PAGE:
We may also consider God works of old and what our fathers have told us. Whether it be the deluge of Noah’s age, the parting of the seas and rivers for the children of Israel with the destruction of Pharaoh and all their enemies. Or closer to our time the power of Jehovah in the conversion of thousands in the Early Church, and more recently still, the wonderful revivals of the eighteenth and nineteenth centuries. In our text in verse 4, Moses ascribes to God the greatness of His work of Judgment, Truth, Holiness – the perfection of all His ways and works. It was the Holy Spirit who also spoke by Paul too when he said in Romans 11: 33; O the depth of the riches both of the wisdom and knowledge of God! How unsearchable are his judgments, and his ways past finding out!

The ways of God

By the ways of God is meant His providential dealings in the world. God’s works of providence are His controlling and ordering all events in the world; past, present and future. It is said by some, that a butterfly flapping its wings in South America can have an influence upon the weather conditions in the Northern Hemisphere. But whatever the truth of this theory, it is our God who controls even the movement of the butterfly’s wings: such is the omnipotent power of our Lord and Saviour. We may well lay our hand upon our mouth in amazement as we consider the providential dealings of Jehovah God in this world. The book of Esther displays but a small part of the wonderful ways of God in providence and the greatness of Christ our God who upholds all things by the Word of his power. What wonders we have seen our own nation’s deliverances from the Armada, Gunpowder plot and God’s deliverance in two world wars, which some today still among us have seen with their own eyes. We have our own Purim to celebrate in praise of our God.

But surely when we see in the cross of Christ Jesus and by the determinate counsel of God; mercy and truth meeting together; and righteousness and peace kissing each other in our eternal salvation, and with no diminution of God’s holiness, justice and truth, but rather in the greater and clearer display of them, then in the words of Sheba the queen of the South – there is no more breath in us!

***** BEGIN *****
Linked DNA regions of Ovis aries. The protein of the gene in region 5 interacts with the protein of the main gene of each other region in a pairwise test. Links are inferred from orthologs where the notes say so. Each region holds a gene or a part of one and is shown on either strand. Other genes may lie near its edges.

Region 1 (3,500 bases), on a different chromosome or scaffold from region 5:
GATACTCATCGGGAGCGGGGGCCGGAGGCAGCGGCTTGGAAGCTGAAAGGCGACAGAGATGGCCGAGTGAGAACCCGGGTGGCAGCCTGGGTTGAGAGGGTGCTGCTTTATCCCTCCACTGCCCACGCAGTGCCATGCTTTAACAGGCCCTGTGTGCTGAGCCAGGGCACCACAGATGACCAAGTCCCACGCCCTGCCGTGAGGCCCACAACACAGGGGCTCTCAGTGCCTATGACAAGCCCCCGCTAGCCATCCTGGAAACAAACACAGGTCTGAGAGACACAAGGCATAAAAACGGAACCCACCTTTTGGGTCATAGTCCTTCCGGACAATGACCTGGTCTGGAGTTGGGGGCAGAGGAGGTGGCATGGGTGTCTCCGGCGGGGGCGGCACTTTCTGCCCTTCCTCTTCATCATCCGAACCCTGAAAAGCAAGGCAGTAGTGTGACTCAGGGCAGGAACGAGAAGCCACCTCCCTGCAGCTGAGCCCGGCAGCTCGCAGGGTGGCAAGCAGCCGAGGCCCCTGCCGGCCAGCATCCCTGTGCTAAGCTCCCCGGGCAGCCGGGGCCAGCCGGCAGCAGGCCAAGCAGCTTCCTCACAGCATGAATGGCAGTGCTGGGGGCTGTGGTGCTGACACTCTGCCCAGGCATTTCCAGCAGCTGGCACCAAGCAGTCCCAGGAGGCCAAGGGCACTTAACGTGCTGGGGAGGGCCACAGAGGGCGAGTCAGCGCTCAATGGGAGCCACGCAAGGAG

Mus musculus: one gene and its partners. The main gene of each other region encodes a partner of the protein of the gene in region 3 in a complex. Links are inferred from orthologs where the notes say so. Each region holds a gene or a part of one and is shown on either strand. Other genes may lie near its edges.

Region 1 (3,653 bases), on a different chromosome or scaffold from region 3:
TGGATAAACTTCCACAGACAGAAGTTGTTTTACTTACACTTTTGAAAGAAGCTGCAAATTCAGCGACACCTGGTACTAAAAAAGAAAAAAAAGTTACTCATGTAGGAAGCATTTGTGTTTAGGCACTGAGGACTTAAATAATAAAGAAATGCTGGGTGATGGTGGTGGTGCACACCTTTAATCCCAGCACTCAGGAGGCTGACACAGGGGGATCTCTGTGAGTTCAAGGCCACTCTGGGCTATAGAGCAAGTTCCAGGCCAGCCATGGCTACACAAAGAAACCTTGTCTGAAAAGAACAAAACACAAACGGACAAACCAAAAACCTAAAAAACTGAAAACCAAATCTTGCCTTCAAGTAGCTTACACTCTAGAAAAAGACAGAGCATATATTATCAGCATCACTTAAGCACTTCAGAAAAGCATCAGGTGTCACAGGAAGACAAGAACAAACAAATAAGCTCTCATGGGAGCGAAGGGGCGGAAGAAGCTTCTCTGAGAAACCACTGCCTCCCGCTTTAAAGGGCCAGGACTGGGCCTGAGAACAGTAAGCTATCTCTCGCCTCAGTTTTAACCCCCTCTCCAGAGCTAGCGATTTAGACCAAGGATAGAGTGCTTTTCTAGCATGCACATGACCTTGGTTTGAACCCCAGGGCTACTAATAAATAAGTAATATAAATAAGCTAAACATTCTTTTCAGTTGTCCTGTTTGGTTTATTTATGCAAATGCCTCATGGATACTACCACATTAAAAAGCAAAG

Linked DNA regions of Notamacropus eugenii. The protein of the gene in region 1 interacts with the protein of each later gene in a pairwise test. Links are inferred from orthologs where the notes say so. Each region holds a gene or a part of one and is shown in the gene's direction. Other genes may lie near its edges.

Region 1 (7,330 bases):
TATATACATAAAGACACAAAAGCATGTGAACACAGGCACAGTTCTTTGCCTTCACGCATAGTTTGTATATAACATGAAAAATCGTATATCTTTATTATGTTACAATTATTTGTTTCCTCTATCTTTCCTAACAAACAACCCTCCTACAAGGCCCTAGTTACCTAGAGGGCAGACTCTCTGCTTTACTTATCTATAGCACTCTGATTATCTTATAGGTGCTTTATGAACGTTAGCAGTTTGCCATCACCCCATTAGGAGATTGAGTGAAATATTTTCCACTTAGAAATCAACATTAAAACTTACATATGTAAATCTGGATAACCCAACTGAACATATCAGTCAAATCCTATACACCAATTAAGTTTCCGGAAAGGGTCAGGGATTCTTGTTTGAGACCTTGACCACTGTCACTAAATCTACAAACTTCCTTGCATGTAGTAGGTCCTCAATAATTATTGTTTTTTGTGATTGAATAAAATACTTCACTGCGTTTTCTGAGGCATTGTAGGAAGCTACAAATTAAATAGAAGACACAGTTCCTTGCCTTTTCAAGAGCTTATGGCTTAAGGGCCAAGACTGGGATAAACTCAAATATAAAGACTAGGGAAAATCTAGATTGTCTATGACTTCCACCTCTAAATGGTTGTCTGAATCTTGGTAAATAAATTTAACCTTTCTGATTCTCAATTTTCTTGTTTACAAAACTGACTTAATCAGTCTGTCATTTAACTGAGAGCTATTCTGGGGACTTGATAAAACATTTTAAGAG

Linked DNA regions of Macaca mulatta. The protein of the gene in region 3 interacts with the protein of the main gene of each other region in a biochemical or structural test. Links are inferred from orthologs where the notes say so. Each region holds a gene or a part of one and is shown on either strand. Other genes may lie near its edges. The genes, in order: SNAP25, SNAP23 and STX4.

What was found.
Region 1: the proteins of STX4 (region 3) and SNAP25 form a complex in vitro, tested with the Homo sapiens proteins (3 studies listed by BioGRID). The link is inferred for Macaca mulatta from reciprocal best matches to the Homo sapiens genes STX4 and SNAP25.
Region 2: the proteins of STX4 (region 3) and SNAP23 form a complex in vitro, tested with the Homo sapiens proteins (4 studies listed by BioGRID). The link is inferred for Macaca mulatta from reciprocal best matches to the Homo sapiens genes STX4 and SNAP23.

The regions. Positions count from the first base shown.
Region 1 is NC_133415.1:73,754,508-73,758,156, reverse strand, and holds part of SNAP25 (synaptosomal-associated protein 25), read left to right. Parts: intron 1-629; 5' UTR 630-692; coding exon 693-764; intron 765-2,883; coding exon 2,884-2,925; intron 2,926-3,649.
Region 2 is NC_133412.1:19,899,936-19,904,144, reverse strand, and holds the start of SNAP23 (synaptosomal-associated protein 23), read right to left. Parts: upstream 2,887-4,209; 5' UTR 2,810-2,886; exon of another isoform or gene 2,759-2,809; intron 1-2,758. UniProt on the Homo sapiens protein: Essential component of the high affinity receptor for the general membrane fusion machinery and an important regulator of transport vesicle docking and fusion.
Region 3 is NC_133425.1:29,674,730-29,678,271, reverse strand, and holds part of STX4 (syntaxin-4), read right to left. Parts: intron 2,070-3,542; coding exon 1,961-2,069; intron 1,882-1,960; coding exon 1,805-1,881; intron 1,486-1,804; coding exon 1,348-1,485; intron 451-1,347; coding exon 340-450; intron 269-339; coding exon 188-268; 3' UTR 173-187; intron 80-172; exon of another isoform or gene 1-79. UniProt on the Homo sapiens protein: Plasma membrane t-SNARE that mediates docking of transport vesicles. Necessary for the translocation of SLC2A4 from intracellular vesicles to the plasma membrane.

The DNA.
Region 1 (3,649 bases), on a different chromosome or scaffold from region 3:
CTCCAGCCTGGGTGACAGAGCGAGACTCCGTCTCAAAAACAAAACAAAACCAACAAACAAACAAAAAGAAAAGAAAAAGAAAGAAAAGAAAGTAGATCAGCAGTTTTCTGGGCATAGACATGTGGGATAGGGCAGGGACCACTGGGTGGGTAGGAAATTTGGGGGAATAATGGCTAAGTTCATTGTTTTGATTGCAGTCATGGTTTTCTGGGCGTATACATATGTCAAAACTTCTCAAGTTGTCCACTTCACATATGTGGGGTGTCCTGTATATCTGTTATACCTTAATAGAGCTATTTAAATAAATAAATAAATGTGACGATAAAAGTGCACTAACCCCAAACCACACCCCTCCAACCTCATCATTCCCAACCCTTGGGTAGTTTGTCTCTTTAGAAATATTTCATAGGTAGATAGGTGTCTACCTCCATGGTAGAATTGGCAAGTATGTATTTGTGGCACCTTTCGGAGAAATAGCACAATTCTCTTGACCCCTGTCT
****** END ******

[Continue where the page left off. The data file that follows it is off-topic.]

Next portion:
In our ascribing greatness to God we are in effect saying that nothing is impossible to Him and none can stay His hand. The same God who turns the heart of kings withersoever He will and says of Cyrus: “He is my shepherd, and shall perform all my pleasure…”

If this be so, then is it not irrational, and even sinful, to be uncertain, afraid, or timid, in the service of such a Captain? And yet how sadly we seem to deny the power of our LORD to defend and keep us. We praise and worship our God for His omnipotent power, His controlling all events: yet become very concerned when we are suddenly visited with losses and afflictions.

His Truth is inviolable, yet we often fail to believe Him. How grievous a thing is this.

It is our shame that our unbelief detracts from our praises, but even in this we see the need for the greatness of Divine mercy and grace to forgive, restore and strengthen us. And we worship God for His faithfulness.

Christ and our salvation from sin

It is the motive for our love, praise and service now that the greatness of God is displayed in our complete and perfect salvation from sin, death and destruction, and as we trace the wonderful workings of God in our lives, in bringing about our reconciliation to him with the gift of life eternal, we are quite overcome at times, and we are like them that dream when we see that our captivity has been so turned again. Every attribute of God is displayed in our redemption.

But, however wonderful the sight by faith; O the open view in glory of all that belongs to our salvation. It will be the new song in heaven that we are the redeemed Church saved from all our sins. That the Lord Jesus Christ, against Whom we committed innumerable crimes and rejected and despised for a time. Loved us and washed us from our sins in His own blood. These are things which we often reflect on, yet know so little now of the full extent of the love of God in Christ Jesus our Lord. There when we shall know, even as we are known, and when the full light of the knowledge of the glory of God shines in our sanctified hearts then as Murray McCheyne so aptly says:

‘When this passing world is done,

When has sunk yon glaring sun,

When we stand with Christ on high,

Looking o’er life’s history;

Then, Lord, shall I fully know,

Not till then, how much I owe.”

and so praise shall be perfected in ascribing to God greatness and power and glory for ever and ever.